The following post will cover the basics of an aquatic setting and give some tactics to use against some of these monsters. Aquatic combat has so much untapped potential in the game; there is so little written about it.
Sure, adventurers can teleport to strange exotic places in a heartbeat, travel to different planes and even travel into the cosmos, without anything hampering their way. Put them in a little bit of H20 and all hell breaks loose.
Most aquatic combat is assumed to take place on a shore, ship, or raft (like the Crystal Cave Session 7), where the party members are at little or no risk of drowning. The information I would like to touch on today is related to the deep sea where creatures of impressive size throw you into the water, where adventurers have to fight there way out of encounters where the monsters have the home advantage.
Here are the rules that pertain to combat in the aquatic setting.
- Adventurers using powers with the fire keyword take a -2 penalty to their rolls.
- Adventurers using weapons from the spear or crossbow group of weapons take no penalties. All other weapon groups take a -2 penalty to attacks.
- Adventurers who are in the water must make an athletics check to stay afloat or swim(above or under the water). The DC are the following; 10 for calm waters, 15 for rough waters, and 20 for stormy waters. Adventurers with no swim speed move only at half speed on a successful check.
- Failure of these checks by 4 or less results in the character staying afloat but no being able to go anywhere, failure by 5 or more the character sinks 1 square and begins to hold its breath(see below)
- While underwater the adventurers can hold their breaths up to 3 minutes (this is not a problem for most encounters, but if your adventure is set deep underwater, then the following rules apply)
- If the adventurer can no longer hold their breath, they must begin rolling endurance checks. The first check is DC 20. Failure means you lose 1 healing surge, and if you have no remaining surges, you lose HP equal to half your level per round. Each round after the first, increase the DC by 5. Same penalties apply.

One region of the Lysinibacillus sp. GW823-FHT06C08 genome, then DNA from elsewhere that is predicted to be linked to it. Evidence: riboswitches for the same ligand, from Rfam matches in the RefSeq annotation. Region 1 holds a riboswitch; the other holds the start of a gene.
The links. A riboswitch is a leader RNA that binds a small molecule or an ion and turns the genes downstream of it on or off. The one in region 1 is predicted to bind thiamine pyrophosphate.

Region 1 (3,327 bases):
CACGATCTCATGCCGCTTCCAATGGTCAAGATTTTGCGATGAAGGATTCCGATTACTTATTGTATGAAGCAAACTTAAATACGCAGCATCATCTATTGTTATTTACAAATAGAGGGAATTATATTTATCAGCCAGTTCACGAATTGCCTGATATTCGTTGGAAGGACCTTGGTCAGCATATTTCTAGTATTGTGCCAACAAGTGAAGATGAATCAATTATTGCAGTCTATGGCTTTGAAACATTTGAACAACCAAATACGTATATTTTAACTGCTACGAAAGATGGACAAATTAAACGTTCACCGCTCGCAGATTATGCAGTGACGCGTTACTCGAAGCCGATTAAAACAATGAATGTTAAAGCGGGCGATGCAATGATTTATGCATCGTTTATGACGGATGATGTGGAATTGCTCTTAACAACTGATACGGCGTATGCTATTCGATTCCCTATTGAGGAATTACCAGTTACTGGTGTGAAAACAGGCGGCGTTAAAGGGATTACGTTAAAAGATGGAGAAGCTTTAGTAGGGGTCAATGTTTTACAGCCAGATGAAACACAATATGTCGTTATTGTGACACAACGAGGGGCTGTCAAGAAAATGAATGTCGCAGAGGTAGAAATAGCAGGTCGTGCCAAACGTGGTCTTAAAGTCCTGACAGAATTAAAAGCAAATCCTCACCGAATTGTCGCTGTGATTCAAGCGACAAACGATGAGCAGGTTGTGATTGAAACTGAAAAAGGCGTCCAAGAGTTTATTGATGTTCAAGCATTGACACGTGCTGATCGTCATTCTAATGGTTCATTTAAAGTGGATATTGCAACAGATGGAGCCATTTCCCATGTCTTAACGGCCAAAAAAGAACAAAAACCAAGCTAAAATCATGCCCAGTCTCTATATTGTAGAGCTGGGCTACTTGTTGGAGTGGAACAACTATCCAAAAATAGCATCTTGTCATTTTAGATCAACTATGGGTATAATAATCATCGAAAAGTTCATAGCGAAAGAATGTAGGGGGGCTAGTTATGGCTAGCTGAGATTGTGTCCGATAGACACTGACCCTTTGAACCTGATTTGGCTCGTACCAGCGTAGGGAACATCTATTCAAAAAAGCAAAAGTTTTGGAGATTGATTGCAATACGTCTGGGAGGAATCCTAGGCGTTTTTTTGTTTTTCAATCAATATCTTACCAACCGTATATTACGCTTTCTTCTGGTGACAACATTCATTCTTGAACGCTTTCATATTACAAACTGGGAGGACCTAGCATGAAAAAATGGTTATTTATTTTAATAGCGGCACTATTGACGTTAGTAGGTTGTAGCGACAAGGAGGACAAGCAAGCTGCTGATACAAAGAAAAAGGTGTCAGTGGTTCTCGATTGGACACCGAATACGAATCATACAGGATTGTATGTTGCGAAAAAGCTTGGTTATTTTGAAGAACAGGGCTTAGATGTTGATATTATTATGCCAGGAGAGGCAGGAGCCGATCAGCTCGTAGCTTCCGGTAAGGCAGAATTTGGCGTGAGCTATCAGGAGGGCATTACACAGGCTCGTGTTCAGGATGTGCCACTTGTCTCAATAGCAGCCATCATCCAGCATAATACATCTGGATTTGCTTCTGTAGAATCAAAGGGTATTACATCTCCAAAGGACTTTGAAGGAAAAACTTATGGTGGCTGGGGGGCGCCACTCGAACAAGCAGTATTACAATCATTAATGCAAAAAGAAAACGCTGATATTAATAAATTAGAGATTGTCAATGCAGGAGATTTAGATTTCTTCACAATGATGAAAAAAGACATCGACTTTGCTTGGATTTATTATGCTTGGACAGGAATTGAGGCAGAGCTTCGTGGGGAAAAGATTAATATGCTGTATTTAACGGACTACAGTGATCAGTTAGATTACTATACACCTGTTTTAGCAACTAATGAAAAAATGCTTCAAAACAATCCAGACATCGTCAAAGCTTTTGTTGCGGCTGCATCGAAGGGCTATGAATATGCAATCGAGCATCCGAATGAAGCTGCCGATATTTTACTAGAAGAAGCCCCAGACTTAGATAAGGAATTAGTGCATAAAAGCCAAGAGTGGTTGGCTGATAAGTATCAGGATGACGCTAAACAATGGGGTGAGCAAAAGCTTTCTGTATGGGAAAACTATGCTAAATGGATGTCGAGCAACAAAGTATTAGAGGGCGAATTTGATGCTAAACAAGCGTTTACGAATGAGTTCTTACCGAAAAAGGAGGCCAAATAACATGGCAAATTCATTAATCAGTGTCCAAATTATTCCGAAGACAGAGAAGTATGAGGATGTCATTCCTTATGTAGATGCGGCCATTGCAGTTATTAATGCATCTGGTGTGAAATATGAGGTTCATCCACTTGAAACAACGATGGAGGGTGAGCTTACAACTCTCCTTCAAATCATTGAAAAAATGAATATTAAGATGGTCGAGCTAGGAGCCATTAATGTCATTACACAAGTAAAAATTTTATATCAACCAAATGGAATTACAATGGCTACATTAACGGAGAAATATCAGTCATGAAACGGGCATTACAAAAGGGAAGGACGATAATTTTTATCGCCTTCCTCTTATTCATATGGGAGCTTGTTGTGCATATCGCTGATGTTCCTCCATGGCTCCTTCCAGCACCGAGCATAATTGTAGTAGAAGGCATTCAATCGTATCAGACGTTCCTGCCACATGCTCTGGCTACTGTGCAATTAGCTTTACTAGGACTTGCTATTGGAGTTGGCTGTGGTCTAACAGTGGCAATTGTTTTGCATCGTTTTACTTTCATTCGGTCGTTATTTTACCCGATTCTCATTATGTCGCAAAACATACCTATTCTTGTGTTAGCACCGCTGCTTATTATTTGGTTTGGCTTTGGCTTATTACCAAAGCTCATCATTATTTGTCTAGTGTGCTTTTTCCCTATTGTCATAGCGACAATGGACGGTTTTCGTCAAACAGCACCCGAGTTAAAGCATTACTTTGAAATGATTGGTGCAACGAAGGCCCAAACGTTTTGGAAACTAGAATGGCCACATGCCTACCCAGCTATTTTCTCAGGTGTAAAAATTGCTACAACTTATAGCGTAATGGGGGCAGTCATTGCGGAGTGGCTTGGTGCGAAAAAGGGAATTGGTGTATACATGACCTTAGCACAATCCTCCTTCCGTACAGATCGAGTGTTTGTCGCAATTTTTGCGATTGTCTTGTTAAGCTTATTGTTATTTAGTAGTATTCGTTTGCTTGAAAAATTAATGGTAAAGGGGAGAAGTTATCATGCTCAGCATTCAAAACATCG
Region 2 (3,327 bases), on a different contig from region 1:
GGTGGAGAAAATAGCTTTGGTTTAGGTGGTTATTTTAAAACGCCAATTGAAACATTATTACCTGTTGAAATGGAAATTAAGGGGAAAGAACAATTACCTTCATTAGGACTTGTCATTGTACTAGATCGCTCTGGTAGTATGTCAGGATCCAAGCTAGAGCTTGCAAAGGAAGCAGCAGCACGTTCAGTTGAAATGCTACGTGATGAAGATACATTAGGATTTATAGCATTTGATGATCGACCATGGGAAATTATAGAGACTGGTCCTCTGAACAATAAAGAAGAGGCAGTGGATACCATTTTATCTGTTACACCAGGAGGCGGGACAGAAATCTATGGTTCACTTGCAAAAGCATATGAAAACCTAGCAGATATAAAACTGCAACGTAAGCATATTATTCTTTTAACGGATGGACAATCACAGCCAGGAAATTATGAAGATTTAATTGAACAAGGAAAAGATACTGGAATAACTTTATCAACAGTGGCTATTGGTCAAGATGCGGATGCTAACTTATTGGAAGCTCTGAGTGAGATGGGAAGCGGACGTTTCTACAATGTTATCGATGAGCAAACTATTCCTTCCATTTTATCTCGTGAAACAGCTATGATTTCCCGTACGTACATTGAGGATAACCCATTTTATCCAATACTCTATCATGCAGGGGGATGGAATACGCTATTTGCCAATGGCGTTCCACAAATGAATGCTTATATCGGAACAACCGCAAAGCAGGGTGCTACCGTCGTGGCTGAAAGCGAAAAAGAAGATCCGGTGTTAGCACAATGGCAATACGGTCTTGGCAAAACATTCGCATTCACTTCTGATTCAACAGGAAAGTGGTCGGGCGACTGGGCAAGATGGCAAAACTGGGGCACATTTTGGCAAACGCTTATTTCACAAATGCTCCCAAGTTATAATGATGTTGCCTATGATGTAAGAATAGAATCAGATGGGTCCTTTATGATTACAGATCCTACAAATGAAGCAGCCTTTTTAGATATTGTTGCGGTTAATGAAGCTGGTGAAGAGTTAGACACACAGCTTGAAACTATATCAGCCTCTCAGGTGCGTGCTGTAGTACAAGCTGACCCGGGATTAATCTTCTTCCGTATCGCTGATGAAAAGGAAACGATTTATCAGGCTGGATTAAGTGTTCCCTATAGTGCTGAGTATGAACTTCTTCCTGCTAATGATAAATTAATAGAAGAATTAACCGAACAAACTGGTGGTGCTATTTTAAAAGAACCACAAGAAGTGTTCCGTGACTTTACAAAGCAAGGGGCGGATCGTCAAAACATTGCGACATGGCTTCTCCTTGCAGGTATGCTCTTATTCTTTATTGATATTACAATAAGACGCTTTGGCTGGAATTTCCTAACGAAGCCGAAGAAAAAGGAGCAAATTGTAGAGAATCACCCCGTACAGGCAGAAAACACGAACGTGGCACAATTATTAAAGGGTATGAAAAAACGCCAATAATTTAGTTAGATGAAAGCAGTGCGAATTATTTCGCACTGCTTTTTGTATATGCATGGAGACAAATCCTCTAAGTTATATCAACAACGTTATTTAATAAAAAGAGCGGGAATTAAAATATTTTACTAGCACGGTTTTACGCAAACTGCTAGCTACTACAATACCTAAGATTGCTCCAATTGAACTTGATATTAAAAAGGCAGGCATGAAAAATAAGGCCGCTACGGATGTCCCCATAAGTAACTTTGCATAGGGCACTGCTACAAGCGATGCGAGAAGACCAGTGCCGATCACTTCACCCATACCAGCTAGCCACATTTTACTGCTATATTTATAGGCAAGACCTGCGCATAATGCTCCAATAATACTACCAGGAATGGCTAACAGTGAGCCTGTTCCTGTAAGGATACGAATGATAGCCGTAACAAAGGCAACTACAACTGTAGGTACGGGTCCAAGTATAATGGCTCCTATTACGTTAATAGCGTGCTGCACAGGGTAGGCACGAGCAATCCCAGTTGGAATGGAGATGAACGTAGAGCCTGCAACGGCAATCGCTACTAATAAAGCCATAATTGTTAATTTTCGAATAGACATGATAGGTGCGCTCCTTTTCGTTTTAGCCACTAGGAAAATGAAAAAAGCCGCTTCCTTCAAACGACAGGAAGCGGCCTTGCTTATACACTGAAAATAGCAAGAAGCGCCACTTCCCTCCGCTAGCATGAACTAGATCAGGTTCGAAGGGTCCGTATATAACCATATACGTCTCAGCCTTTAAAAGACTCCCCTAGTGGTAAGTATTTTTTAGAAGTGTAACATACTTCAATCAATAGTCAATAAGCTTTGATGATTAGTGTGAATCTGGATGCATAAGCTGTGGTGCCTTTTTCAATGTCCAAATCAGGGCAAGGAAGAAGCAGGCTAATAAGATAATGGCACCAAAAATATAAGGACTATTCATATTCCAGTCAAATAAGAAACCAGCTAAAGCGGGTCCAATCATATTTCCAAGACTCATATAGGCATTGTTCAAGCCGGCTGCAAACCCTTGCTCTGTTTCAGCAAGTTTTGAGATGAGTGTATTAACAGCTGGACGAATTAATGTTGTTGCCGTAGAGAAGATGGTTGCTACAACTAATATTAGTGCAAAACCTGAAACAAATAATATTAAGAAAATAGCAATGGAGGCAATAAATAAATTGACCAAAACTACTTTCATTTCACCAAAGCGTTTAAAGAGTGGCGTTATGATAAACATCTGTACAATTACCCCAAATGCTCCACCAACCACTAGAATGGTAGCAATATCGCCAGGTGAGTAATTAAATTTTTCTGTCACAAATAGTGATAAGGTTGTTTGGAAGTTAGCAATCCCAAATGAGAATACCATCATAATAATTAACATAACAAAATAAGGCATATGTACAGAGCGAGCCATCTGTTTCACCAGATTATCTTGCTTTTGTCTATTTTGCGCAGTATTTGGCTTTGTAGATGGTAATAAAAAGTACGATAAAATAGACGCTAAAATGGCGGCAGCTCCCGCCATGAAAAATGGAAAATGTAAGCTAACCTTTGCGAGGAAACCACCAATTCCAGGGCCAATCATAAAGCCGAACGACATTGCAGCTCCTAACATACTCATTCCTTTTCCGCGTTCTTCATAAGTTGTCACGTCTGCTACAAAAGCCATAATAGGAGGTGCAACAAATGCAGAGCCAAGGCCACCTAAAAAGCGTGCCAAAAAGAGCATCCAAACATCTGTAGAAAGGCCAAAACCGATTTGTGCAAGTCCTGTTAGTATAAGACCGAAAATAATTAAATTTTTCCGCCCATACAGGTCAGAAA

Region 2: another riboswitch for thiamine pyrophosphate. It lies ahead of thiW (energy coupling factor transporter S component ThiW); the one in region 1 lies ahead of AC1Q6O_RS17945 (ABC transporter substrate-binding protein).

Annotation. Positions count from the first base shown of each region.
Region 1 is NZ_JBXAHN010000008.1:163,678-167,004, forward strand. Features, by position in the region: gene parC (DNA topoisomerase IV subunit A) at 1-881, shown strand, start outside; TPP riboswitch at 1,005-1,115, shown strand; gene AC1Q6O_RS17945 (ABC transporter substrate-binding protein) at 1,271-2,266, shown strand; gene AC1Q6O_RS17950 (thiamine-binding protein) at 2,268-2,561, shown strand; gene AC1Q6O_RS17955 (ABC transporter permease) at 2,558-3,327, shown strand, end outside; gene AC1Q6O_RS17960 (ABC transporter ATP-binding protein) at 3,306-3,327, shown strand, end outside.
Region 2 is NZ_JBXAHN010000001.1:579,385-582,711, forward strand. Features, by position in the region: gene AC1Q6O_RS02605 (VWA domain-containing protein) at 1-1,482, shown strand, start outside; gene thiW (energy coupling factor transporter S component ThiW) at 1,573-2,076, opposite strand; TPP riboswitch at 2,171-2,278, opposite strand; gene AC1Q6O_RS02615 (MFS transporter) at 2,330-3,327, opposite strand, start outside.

- If a character takes damage from an attack while holding their breath they must roll an endurance check DC 20 at the end of their turn.
Here are some general rules that pertain to swimming:
- A successful athletics check allows the adventurer to swim half their speed.
- An endurance check must be made for every hour a character is swimming. This check is DC 10 calm, DC 15 rough, and DC 20 stormy. Failure of this check and the player cannot swim any longer without taking an extended rest.
- If the check is successful the character can continue to make athletics check to continue swimming. These endurance checks must be made with a + 2 to the DC every hour the character is swimming.
Helpful Powers, Items and Rituals
Deft Diver, Elemental Transmogrification, Primal Cascade are all example of powers that could be useful to the party for combats underwater. Unfortunately, most characters would be hesitant to take any of these powers because of the frequency of aquatic settings.
Consumables and Items would probably be the better way to go. You can always keep them on you and when in need... Here are a few consumables of interest: Elixir of Water Breathing, Shoes of Water Walking, Pearl Sea Horse. These items are relatively inexpensive, especially at higher levels.
The rituals that are useful are the following: Water Breathing, Waterborn, are probably two of the most important rituals to help you along your way.
First Order of Combat
- Everyone should do knowledge checks before the encounter begins to see what the creature is, to assess any weaknesses or vulnerabilities it has and what some of its power may do.
- Designate the defender to protect the Controller. This way, staying adjacent to the Contoller offers this PC cover (+2 bonus to all defenses) in case the aquatic creature decides to target the squishiest PC fist. Defenders typically have higher AC and hit points than most of the characters on the battlefield. The Defender should ready an action to attack (and mark) any enemy that comes into range of his weapon.
I would probably attempt to flank the creature and box it in, in three dimensions to prevent it from having the advantage of moving around (swim speed advantage). The other advantage to the boxing in effect is that the characters are spread out, so any blast effect only targets one or two PCs at a time.
Make sure that if you have a weapon from the spear or crossbow category, that you take it out so you are not penalized -2 to attacks, unless you have a power that functions underwater (see above).
Unless you have a swim speed, chances are you will have to move at half your speed. A good tactic would be to provoke an opportunity attack to get into good positioning. Sometimes you have to take one on the chin for the team to come out ahead.
Do you have any more tactics than the ones I bring to the table? Have you ever fought combat underwater? How did it go?